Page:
“Province to deliver on promise of whistleblower law” read the headline for the CBC’s online story about the provincial government throne speech read Wednesday in the House of Assembly.
About half way down the story, it says that “Premier Tom Marshall is fighting back against the perception” that the government he’s been a part of since 2003 is secretive.
You’ll see the same idea in the Telegram’s story:
In today’s throne speech, Premier Tom Marshall made his most significant signal so far that the government is doing everything possible to be more open and transparent.
Last week, everyone told us that public satisfaction with the Conservative administration went up because of Tom Marshall. Corporate Research Associates certainly credited Marshall with the boost in the news release that covered the release of their poll data. The panel on CBC’s On Point with David Cochrane [March 8]all agreed that Marshall might play a significant role because, after all, he was the guy who boosted that satisfaction number.
What’s interesting about this idea, that Tom Marshall alone did all this, is simply not true.
It helps to read your own polls
In the CRA poll, it’s actually really easy to see that it isn;t true that getting rid of Kathy Dunderdale and replacing her with Tom Marshall boosted the Conservative Party’s “satisfaction” numbers.
Sure, it is true that if we compare the February 2014 poll with the one from November 2013, 15% more respondents reported that they were either mostly or completely satisfied with the government’s performance. And yes, it is true that Tom Marshall replaced Kathy Dunderdale as Premier in late January, before CRA conducted its February poll.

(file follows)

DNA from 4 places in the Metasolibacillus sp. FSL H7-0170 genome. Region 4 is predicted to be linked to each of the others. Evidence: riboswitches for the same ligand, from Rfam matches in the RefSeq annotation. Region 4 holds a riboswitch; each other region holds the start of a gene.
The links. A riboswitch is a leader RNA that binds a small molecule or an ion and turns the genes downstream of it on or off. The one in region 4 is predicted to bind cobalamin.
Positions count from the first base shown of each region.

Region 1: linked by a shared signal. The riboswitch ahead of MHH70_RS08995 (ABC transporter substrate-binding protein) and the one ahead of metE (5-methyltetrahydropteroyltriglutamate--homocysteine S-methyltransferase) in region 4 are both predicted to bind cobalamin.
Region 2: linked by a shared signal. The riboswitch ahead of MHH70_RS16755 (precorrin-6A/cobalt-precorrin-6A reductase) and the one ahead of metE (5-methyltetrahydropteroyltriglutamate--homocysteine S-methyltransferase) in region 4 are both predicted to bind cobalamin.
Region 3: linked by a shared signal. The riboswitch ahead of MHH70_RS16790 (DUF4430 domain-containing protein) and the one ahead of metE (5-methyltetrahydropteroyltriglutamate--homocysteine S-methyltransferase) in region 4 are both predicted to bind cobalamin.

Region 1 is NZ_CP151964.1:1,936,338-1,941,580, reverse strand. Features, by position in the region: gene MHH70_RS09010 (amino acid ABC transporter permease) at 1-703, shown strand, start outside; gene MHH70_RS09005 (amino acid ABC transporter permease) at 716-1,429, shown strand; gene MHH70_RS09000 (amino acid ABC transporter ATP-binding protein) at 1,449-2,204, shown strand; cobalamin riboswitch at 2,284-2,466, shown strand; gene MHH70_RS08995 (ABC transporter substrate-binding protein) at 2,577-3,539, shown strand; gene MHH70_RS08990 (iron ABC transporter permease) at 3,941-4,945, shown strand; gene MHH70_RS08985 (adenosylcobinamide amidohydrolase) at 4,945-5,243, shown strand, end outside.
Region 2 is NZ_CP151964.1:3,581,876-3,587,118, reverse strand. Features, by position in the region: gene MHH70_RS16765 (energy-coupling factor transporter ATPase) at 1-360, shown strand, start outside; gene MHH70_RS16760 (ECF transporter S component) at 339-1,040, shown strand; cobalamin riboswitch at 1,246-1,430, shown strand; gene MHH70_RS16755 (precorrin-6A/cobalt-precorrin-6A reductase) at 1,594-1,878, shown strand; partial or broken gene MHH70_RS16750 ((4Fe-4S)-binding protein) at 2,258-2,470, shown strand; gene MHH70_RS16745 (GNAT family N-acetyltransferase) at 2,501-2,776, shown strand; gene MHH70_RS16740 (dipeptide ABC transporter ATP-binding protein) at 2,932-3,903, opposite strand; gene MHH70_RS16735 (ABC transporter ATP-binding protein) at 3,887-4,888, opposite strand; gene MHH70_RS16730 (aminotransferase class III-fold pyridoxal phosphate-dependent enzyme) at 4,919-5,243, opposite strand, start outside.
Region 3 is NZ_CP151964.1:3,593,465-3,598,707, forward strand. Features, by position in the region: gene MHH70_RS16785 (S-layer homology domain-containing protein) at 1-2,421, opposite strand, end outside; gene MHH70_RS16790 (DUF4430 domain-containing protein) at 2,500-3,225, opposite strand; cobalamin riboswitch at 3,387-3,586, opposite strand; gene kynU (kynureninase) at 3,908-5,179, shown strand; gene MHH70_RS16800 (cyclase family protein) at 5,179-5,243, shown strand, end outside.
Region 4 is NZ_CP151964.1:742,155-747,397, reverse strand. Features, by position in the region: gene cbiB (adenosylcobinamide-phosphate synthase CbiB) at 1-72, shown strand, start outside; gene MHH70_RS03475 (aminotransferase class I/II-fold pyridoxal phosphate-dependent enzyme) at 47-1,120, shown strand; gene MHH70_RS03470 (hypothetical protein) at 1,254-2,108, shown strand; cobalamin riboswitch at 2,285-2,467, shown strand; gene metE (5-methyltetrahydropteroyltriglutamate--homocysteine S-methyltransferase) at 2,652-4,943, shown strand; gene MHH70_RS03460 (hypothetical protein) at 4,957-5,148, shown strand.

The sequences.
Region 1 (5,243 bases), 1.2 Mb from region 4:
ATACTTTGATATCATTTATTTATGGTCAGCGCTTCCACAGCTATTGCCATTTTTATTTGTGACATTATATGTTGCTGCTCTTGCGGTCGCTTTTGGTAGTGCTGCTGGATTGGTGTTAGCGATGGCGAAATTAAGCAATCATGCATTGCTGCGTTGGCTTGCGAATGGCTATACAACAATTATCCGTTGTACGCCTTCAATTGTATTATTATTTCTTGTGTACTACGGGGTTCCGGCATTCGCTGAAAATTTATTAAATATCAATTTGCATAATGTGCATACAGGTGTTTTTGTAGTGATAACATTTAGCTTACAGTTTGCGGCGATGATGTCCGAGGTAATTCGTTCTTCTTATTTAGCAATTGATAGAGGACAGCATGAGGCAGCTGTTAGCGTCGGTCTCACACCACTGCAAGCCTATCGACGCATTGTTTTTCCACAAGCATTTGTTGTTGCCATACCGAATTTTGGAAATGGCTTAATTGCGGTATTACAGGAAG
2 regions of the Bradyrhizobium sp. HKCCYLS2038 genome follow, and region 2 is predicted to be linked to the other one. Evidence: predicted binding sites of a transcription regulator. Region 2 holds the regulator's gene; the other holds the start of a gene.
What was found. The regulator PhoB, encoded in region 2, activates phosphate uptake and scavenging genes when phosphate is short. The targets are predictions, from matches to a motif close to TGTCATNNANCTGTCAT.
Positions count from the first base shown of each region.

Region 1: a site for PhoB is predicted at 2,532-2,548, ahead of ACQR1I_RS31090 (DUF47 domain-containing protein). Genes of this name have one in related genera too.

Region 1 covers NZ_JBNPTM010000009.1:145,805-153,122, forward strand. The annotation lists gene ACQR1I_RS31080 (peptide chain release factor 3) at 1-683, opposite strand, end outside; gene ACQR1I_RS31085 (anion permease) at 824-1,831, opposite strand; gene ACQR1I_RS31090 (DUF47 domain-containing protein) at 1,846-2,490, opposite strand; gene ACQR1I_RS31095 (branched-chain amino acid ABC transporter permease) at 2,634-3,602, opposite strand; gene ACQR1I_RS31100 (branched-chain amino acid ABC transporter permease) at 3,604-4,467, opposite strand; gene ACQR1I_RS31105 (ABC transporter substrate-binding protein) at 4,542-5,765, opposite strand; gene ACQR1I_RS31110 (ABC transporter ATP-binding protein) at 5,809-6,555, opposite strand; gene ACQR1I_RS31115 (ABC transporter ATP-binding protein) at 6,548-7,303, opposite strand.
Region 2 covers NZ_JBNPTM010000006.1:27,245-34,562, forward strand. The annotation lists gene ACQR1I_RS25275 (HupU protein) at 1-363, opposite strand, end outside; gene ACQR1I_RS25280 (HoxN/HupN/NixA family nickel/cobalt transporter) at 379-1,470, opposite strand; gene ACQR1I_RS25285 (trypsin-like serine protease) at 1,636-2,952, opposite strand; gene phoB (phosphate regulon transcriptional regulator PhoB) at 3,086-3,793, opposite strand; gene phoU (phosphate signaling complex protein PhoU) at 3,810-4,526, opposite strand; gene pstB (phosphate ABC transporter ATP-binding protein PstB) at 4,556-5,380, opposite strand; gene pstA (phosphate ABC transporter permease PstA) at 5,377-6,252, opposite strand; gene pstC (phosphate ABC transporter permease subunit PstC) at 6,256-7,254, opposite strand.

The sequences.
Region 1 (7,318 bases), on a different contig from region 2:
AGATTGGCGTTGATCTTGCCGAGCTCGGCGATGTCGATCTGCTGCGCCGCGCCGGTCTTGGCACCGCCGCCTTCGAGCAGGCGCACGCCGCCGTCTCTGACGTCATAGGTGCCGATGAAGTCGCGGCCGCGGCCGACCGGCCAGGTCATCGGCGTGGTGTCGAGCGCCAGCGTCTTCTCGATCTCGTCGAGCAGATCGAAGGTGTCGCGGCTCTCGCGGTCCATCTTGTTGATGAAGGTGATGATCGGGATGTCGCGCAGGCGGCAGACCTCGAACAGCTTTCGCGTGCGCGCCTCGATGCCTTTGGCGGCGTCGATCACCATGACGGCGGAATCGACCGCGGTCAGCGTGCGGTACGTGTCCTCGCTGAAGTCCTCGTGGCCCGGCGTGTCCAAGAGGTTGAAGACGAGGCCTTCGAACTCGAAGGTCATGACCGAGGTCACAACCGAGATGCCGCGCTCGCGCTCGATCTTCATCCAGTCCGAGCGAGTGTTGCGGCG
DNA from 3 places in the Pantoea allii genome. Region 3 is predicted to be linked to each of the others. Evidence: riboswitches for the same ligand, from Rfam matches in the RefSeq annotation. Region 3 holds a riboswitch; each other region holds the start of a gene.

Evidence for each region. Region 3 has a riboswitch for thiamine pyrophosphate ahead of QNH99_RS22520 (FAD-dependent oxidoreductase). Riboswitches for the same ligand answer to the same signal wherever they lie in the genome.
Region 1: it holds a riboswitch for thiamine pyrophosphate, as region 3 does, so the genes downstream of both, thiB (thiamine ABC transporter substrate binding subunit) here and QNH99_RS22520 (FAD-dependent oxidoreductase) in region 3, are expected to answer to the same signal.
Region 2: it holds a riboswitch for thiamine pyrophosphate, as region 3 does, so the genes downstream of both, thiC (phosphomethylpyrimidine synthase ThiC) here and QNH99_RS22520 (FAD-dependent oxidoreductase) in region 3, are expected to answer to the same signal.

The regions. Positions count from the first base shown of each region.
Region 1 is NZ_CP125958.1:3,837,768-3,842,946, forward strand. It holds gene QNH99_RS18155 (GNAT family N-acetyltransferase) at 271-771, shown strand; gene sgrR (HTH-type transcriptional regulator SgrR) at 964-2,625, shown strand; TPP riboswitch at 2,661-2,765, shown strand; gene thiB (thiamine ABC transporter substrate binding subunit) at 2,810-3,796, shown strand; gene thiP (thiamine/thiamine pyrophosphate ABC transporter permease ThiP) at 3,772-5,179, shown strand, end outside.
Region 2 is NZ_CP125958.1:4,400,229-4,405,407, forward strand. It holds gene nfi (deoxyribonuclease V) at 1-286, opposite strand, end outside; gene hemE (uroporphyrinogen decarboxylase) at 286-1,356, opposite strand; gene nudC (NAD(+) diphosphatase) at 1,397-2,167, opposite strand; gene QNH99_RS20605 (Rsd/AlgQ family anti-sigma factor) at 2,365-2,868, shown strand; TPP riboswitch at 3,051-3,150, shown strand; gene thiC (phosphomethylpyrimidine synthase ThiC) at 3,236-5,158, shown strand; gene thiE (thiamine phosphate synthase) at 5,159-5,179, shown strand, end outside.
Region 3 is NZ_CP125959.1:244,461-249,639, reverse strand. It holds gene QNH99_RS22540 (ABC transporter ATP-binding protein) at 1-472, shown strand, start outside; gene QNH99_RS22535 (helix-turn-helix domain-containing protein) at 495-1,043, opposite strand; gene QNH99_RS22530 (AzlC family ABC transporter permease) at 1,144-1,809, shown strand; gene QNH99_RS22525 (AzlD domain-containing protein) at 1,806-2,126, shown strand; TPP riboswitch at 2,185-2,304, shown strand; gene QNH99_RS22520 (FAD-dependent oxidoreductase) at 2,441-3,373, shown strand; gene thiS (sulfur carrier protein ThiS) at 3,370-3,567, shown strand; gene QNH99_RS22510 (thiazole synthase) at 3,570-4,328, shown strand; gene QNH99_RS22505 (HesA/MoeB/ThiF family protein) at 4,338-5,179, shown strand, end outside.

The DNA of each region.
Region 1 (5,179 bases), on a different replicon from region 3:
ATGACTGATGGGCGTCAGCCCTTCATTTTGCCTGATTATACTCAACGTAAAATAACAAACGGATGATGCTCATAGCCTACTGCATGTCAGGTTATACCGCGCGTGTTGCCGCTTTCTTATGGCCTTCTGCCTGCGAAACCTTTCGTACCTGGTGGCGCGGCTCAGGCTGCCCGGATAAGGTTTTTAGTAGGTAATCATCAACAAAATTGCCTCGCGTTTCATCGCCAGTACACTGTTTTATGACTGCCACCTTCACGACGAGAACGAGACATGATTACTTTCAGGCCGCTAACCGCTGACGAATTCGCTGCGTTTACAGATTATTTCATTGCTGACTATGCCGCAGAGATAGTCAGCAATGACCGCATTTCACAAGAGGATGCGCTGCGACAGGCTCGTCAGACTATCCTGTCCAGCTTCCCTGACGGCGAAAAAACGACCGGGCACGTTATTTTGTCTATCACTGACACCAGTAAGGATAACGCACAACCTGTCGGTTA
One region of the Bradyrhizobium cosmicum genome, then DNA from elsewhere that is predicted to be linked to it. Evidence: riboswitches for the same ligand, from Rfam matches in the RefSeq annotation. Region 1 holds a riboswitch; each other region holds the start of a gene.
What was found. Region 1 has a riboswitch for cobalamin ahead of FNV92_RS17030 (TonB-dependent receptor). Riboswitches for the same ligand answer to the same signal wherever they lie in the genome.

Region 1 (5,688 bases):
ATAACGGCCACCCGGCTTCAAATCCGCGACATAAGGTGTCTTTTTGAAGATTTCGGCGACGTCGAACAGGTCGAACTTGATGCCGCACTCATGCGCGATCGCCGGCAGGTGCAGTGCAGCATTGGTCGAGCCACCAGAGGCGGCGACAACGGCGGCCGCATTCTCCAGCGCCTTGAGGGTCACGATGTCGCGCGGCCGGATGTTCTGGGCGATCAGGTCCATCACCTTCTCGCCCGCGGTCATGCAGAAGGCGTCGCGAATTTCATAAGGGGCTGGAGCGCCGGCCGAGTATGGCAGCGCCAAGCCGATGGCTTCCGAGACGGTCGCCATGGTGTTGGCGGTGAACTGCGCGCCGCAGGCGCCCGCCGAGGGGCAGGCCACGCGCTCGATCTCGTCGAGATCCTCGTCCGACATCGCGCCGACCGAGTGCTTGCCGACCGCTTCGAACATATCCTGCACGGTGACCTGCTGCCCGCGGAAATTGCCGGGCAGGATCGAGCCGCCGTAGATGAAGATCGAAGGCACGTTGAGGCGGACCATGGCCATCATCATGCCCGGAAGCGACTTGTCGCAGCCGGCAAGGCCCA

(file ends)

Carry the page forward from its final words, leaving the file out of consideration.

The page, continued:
But take a look at the satisfaction numbers for the two quarters before February 2014. Satisfaction with the Conservative government went up 11% in November compared to August. Kathy Dunderdale was still Premier. No one has explained that.
Now one of the reasons why people paid attention to the satisfaction numbers above other information in the poll results is that CRA played it up in their news release. Right there in sentence number one in paragraph number one:
There has been a marked improvement in overall satisfaction with the performance of the provincial PC government with new leader Tom Marshall
They created the connection between Marshall and the jump in satisfaction. You can say they created it because, as far as the information in the release goes, it doesn’t appear CRA ever asked anyone why they liked the Conservatives.
Yet, when asked about it by the Telegram, for example, CRA’s Don Mills told them this:
“That’s a significant message that the former premier was pretty unpopular,” CRA president Don Mills said. “That’s an enormous change. We don’t normally see that kind of shift.”
Evidently Don doesn’t read his own poll results or if he does, he just doesn;t quite understand the simple numbers. Far from being an enormous shift that “we don’t normally see”, the February jump was a bit larger than the one in November.
Incidentally, in their release about the November poll, Mills and CRA relegated the climb in satisfaction numbers to the second paragraph. They made no mention at all of Kathy Dunderdale.
We Love the Leader
To be fair to crowd at CRA, the other reason people picked up on the Tom Marshall connection took a bit more than Don Mills’ pronouncements. Around these parts, people are accustomed to thinking that way about politics. In popular talk about Newfoundland and Labrador politics, the leader is everything. We love our strong leaders, supposedly. Those leaders pick fights with Ottawa. And when they go, everything changes. Doesn’t matter if it is part of a party change or not: when we have a new Premier, then nothing that went before still applies and whatever happens now is solely to the credit or debit of the current Premier.